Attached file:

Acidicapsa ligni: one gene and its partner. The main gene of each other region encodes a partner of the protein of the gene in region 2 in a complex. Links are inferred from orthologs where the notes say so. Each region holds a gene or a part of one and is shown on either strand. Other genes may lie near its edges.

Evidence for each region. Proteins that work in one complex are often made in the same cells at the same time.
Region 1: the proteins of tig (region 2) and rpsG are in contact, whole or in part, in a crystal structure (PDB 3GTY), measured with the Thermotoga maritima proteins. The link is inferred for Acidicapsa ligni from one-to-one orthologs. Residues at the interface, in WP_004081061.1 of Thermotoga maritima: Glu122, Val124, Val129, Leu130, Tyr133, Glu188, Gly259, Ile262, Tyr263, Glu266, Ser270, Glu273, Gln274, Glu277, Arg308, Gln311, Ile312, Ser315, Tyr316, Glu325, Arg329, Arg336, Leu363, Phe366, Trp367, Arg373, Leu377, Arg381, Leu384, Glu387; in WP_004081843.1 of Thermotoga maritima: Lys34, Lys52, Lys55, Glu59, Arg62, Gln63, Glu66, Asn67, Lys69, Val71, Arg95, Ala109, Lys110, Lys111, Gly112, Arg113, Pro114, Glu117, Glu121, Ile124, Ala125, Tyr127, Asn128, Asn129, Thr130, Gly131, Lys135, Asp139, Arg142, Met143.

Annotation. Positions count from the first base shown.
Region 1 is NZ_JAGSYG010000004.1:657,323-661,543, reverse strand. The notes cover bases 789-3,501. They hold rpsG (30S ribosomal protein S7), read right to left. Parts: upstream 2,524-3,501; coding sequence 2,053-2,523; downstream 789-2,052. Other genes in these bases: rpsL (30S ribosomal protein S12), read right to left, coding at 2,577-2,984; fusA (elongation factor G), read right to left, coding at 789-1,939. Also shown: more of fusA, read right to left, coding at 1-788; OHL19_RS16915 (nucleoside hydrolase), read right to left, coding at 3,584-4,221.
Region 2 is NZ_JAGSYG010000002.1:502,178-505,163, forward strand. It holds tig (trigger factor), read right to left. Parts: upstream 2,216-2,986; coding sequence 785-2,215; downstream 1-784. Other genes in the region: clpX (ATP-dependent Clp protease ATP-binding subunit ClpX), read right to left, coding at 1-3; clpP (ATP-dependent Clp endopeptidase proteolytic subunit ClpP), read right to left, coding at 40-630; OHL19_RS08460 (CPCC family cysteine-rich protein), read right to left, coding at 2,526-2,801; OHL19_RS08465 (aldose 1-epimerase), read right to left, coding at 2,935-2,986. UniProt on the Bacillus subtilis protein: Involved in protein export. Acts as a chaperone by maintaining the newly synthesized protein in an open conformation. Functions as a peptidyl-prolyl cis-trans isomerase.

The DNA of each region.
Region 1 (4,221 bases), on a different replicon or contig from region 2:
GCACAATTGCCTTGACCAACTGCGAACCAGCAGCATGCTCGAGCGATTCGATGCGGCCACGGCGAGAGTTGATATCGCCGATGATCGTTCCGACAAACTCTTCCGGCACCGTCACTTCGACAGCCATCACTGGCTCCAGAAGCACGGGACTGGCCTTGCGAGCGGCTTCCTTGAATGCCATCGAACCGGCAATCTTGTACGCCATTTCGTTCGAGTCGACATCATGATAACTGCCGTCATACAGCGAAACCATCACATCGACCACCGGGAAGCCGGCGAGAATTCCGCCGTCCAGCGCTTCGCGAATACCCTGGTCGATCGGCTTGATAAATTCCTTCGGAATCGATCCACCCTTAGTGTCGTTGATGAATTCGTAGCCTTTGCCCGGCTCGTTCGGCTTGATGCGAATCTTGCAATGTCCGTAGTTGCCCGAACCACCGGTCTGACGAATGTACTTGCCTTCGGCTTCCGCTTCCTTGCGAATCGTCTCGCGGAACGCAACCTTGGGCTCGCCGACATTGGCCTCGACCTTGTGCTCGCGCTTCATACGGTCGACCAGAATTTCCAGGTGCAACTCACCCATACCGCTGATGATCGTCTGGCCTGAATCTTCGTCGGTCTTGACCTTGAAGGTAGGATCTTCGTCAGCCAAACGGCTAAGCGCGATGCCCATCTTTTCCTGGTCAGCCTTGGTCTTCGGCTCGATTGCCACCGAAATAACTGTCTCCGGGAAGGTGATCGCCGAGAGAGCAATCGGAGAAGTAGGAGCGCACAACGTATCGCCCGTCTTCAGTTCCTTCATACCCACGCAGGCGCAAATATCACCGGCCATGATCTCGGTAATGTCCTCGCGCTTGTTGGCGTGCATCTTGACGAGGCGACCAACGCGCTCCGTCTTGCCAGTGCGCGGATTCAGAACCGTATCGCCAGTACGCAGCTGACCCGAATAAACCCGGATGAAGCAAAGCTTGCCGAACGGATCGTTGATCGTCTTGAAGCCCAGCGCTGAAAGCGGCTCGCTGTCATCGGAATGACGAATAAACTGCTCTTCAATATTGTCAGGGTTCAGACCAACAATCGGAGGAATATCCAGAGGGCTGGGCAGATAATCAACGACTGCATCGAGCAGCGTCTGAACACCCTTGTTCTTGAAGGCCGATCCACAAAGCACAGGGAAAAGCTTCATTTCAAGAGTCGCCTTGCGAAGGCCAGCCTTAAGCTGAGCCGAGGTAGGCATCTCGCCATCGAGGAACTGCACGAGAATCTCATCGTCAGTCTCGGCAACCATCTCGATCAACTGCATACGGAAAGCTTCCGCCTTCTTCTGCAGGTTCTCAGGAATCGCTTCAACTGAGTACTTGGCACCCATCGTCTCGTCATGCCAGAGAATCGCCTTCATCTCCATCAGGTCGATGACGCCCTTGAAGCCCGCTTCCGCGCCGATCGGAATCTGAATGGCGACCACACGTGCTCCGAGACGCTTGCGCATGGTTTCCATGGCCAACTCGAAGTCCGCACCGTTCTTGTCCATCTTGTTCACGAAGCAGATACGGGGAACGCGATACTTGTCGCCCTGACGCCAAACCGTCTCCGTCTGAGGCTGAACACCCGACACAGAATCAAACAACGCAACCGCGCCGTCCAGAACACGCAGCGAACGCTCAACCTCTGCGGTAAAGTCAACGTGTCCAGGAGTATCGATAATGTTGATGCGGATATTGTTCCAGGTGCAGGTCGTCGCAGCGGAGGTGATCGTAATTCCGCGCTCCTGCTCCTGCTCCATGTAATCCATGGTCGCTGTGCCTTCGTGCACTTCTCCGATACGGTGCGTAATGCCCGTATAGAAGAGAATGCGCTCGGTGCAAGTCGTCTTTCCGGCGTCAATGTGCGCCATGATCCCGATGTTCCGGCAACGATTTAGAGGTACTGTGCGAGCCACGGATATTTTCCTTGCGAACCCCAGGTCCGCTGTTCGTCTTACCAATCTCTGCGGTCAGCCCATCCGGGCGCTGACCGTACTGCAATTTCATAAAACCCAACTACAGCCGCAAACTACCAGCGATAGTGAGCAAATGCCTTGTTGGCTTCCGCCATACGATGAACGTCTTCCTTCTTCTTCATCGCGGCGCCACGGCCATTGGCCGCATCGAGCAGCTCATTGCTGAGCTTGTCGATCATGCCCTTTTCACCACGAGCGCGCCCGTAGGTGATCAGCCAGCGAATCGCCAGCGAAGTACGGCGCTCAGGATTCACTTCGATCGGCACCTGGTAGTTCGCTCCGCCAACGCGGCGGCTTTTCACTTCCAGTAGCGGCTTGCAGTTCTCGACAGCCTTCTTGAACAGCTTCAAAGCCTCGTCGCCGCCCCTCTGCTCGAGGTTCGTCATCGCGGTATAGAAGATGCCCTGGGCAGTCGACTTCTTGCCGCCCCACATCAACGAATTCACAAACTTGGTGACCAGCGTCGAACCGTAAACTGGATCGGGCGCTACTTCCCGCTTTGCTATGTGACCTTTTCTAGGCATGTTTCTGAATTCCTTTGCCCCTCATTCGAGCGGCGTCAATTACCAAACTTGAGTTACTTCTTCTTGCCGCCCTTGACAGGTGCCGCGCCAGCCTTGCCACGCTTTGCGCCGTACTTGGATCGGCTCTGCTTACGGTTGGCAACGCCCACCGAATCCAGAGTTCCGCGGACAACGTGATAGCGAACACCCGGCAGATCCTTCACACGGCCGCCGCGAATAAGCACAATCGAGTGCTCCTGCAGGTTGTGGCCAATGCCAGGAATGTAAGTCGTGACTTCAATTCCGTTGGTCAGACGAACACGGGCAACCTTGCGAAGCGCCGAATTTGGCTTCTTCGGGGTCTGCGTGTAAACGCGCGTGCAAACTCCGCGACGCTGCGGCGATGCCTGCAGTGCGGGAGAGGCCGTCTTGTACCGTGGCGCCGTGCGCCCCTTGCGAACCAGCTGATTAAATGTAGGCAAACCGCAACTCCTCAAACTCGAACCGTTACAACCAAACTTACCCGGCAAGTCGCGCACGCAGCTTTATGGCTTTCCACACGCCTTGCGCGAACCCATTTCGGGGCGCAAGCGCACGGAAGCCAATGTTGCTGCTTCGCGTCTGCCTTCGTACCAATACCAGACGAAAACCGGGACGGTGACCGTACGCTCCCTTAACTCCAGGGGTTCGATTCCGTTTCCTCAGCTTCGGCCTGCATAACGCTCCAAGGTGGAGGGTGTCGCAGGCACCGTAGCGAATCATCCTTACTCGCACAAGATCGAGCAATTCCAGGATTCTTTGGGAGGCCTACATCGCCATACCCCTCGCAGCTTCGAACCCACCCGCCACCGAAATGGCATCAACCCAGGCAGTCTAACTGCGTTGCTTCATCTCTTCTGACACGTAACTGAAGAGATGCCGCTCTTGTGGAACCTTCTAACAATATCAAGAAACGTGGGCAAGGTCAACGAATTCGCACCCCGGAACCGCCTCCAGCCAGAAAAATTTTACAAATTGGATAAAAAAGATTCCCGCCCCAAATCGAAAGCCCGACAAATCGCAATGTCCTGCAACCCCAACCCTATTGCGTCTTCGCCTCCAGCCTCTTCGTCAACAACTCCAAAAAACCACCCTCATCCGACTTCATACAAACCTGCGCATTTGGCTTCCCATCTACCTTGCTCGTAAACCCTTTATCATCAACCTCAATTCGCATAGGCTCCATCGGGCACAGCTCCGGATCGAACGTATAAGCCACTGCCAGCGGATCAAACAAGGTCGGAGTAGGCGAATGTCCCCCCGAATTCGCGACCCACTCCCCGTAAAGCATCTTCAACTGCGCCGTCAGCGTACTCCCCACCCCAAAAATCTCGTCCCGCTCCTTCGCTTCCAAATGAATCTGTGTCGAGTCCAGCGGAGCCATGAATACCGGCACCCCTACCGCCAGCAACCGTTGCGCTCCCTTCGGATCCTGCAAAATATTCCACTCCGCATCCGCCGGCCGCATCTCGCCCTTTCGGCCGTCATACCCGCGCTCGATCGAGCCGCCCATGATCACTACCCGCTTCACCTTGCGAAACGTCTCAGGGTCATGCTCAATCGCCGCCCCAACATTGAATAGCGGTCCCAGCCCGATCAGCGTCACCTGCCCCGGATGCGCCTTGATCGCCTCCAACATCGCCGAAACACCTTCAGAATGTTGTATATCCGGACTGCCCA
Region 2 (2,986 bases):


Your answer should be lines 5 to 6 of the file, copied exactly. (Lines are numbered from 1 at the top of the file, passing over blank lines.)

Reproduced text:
Region 1 is NZ_JAGSYG010000004.1:657,323-661,543, reverse strand. The notes cover bases 789-3,501. They hold rpsG (30S ribosomal protein S7), read right to left. Parts: upstream 2,524-3,501; coding sequence 2,053-2,523; downstream 789-2,052. Other genes in these bases: rpsL (30S ribosomal protein S12), read right to left, coding at 2,577-2,984; fusA (elongation factor G), read right to left, coding at 789-1,939. Also shown: more of fusA, read right to left, coding at 1-788; OHL19_RS16915 (nucleoside hydrolase), read right to left, coding at 3,584-4,221.
Region 2 is NZ_JAGSYG010000002.1:502,178-505,163, forward strand. It holds tig (trigger factor), read right to left. Parts: upstream 2,216-2,986; coding sequence 785-2,215; downstream 1-784. Other genes in the region: clpX (ATP-dependent Clp protease ATP-binding subunit ClpX), read right to left, coding at 1-3; clpP (ATP-dependent Clp endopeptidase proteolytic subunit ClpP), read right to left, coding at 40-630; OHL19_RS08460 (CPCC family cysteine-rich protein), read right to left, coding at 2,526-2,801; OHL19_RS08465 (aldose 1-epimerase), read right to left, coding at 2,935-2,986. UniProt on the Bacillus subtilis protein: Involved in protein export. Acts as a chaperone by maintaining the newly synthesized protein in an open conformation. Functions as a peptidyl-prolyl cis-trans isomerase.